Learn Jenkins CI tutorial
Jenkins CI is the industry’s most popular, open-source tool for building continuous integration and continuous delivery (CI/CD) pipelines.
Any DevOps professional who wants to contribute meaningfully to their team needs to know the fundamentals of this powerful software deployment automation tool. That’s exactly what this Jenkins tutorial and crash course was designed to do.
Important Jenkins course topics
In this Jenkins crash course, you’ll go beyond the basics and learn:
- How to install Jenkins along with the appropriate JDK version
- How to create standalone and integrated Jenkins build jobs
- Create both basic and complex Jenkins pipelines
- Configure build parameters and access environment variables
- Install Jenkins plugins to access third-party functionality
- Integrate with GitHub, Maven, Gradle, Git and other tools
- Create Docker images with Jenkins
- Fully deploy a Spring Boot microservice into the cloud
Advanced Jenkins tutorial for expert users
While this Jenkins tutorial for beginners doesn’t miss a step between a basic install and the creation of complex pipelines, expert users will enjoy advanced aspects of this Jenkins tutorial which include:
- Configuring Jenkins credentials to authenticate against external tools and services
- Building a cloud-native Spring Boot application in Jenkins
- Packaging a microservice in an executable JAR file
- Invoking standard build jobs from scripted pipelines
- When to use shared Jenkins libraries in declarative pipelines
Jenkins download and install
To learn Jenkins, you must first install Jenkins.
The only Jenkins prerequisite is the installation of Java 11 or newer. In installation of Java 17 is recommended.
As of September 2023, support for Java 21 is not yet available, although it will be soon.
Jenkins can be installed on Windows through either the use of the .msi installer or it can be run as an executable JAR file.
The benefit of the .msi install is that Jenkins is configured as a service that runs at startup.
Jenkins pipelines and build jobs
After a developer installs Jenkins, the next step is to run a basic Hello World Jenkins build job. A single build step in a freestyle project is all that’s needed.
This Jenkins tutorial also builds a Hello World Jenkins pipeline immediately after the build job is created.
Importance of Jenkins pipelines
Many tutorials delay the introduction of the Groovy or Kotlin based Jenkins pipeline and instead concentrate on the GUI tools used to create standard build jobs. This Jenkins course does not make that mistake.
Pipelines and build jobs are given equal treatment in this course, with advanced Jenkins pipeline features being examined towards the end.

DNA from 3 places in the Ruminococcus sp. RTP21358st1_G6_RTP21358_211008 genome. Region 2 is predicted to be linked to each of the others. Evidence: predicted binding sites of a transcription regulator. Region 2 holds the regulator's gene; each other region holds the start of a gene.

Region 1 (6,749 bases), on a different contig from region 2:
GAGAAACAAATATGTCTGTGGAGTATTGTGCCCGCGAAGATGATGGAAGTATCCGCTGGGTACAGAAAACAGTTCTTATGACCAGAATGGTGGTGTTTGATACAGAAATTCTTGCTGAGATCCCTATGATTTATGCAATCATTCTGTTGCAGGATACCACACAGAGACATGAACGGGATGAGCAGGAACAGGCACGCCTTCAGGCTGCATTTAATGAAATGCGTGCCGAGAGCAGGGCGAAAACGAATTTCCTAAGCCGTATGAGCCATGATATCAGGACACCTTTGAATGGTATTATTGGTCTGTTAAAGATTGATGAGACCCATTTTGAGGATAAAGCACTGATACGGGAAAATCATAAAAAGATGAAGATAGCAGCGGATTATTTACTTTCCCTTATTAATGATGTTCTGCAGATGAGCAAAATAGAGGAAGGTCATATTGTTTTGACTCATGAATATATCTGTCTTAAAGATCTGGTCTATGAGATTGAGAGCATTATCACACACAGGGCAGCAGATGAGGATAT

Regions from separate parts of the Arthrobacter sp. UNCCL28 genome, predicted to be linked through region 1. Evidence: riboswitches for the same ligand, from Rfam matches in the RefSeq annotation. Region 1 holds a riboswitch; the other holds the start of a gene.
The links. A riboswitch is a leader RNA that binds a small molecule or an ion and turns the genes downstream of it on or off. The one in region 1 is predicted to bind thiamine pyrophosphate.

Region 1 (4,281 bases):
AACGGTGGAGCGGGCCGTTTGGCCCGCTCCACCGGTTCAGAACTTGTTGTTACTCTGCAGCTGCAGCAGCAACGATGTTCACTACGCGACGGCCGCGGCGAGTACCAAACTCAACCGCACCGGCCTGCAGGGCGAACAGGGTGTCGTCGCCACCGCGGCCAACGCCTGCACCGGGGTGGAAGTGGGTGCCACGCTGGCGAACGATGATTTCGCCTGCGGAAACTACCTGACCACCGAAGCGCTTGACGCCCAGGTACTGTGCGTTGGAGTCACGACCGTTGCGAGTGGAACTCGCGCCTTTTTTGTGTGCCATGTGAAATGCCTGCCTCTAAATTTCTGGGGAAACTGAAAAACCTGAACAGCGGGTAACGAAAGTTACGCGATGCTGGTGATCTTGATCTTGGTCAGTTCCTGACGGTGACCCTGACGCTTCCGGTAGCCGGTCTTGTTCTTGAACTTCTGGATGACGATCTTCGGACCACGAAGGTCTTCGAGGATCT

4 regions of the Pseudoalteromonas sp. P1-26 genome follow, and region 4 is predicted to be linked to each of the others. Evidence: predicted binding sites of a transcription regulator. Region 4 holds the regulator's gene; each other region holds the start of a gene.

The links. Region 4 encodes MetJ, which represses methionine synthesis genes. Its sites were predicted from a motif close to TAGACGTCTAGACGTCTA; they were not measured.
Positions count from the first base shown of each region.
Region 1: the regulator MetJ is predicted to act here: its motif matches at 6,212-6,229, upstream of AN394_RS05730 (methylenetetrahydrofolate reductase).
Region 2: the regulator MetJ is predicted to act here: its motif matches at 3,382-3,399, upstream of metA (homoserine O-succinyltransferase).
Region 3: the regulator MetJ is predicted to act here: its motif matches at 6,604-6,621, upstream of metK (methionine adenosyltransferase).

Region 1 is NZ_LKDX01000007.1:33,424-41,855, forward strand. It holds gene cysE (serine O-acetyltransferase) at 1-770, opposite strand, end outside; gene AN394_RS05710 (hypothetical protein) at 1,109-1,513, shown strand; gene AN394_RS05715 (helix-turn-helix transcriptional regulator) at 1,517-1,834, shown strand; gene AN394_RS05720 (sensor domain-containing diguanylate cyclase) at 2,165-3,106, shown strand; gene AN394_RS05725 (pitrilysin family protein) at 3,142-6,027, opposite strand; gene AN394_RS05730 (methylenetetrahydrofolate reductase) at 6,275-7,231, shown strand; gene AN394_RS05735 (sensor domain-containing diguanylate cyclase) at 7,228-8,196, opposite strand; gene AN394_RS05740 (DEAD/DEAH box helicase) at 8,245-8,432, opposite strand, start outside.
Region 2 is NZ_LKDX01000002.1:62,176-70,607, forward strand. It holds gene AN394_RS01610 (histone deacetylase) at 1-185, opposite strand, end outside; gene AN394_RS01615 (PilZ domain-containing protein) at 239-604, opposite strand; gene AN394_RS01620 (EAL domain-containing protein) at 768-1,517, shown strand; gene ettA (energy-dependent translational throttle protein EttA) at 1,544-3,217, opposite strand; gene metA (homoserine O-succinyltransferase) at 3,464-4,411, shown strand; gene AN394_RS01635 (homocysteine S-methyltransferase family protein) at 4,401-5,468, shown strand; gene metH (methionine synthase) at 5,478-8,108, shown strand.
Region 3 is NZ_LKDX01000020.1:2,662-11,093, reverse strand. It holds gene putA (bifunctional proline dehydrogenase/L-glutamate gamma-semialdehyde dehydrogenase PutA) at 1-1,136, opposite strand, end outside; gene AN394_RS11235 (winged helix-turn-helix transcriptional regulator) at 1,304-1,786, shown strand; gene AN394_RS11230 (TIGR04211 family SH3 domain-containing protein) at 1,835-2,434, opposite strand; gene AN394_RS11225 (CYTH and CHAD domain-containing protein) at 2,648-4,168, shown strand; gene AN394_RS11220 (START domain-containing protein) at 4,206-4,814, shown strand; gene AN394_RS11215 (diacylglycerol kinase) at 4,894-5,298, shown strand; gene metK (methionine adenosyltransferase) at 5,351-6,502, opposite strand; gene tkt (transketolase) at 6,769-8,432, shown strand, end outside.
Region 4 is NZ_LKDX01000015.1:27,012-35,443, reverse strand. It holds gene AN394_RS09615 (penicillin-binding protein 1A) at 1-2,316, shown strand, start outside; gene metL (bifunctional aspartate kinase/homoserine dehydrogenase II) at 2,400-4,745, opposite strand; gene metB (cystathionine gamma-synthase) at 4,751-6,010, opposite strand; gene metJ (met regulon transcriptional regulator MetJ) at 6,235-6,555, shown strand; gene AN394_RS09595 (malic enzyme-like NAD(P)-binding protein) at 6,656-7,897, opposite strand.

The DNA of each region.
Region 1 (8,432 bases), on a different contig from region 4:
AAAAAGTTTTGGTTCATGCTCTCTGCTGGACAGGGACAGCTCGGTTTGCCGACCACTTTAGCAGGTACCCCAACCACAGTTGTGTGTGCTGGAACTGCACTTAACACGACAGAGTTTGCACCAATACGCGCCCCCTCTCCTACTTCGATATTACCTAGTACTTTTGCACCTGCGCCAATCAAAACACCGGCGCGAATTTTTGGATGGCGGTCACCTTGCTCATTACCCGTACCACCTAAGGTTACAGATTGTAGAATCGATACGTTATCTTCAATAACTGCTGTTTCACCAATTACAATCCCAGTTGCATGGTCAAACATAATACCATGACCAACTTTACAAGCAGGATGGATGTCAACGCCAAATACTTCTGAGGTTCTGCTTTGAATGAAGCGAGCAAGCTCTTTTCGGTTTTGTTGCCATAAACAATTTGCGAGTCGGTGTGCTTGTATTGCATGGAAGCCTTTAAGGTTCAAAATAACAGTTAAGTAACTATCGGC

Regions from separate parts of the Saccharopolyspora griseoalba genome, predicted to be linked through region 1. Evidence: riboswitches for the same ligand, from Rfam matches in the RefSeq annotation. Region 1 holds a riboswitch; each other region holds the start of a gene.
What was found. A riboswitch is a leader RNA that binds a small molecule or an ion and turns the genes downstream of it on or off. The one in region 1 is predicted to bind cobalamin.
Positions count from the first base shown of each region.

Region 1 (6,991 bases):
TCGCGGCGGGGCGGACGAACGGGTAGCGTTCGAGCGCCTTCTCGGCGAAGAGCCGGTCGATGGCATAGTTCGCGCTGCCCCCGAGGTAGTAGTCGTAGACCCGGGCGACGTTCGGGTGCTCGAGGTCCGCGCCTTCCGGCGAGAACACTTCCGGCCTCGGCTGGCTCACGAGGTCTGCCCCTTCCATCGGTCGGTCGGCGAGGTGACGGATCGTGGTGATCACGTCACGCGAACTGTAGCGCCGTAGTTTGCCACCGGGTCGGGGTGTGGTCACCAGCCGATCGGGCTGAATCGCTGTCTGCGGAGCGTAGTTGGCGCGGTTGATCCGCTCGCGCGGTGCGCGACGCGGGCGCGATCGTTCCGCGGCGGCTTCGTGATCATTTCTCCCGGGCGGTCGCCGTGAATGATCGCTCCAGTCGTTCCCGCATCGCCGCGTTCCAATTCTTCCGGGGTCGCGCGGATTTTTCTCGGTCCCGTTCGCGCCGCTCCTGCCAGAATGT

Jenkins environment variables and parameters
Two features commonly used when a developer creates a Jenkins build job are:
- Jenkins environment variables
- Parameterization at startup
This Jenkins course demonstrates both of these concepts, first by creating a parameterized build job, and then a pipeline that access environment variables in the Groovy code.
These exercises create a strong knowledge of important skills that DevOps engineers who work with Jenkins use every day.
Jenkins, GitHub, Maven and Gradle
With a strong knowledge of how Jenkins works, the next step is to integrate Jenkins with third party tools like:
- Git and GitHub for version control
- Apache Maven for dependency management
- Gradle for build and compile operations
The creation of a continuous integration pipeline that accesses a GitHub repo, builds and compiles the code with Maven and then packages the successfully saved binaries into a JAR file demonstrates a strong evolution of Jenkins skills and learning.
Its plugin architecture is what made Jenkins so popular.
Any vendor can make a Jenkins plugin that can be freely downloaded from a cloud-based marketplace.
This means simple Jenkins build jobs can be complimented with advanced tools that perform important operational tasks such as:
- Static code analysis
- Performance management
- Penetration testing
- Load testing
- Sending team notifications
- Stress testing
In the world of DevOps, the goal is always to shift left and embed operational tasks in the development phase.
For many teams engaging in a DevOps transition, the inclusion of Jenkins plugins in their builds is the first step in a gradual operational shift left.
Advanced Jenkins pipelines
The course finishes off with the development of a highly advanced Jenkins pipeline that:
- Pulls a Spring Boot microservice from GitHub
- Performs compile and test operations on the application
- Packages the microservice in an executable JAR file
- Builds a Docker image for deployment
- Uses credentials to authenticate over https
- Deploys the microservice into the cloud through DockerHub
A complete Jenkins course
From start to finish, this Jenkins tutorial for beginners will quickly turn novices into experts.
Continuous integration and deployment has never been so easy.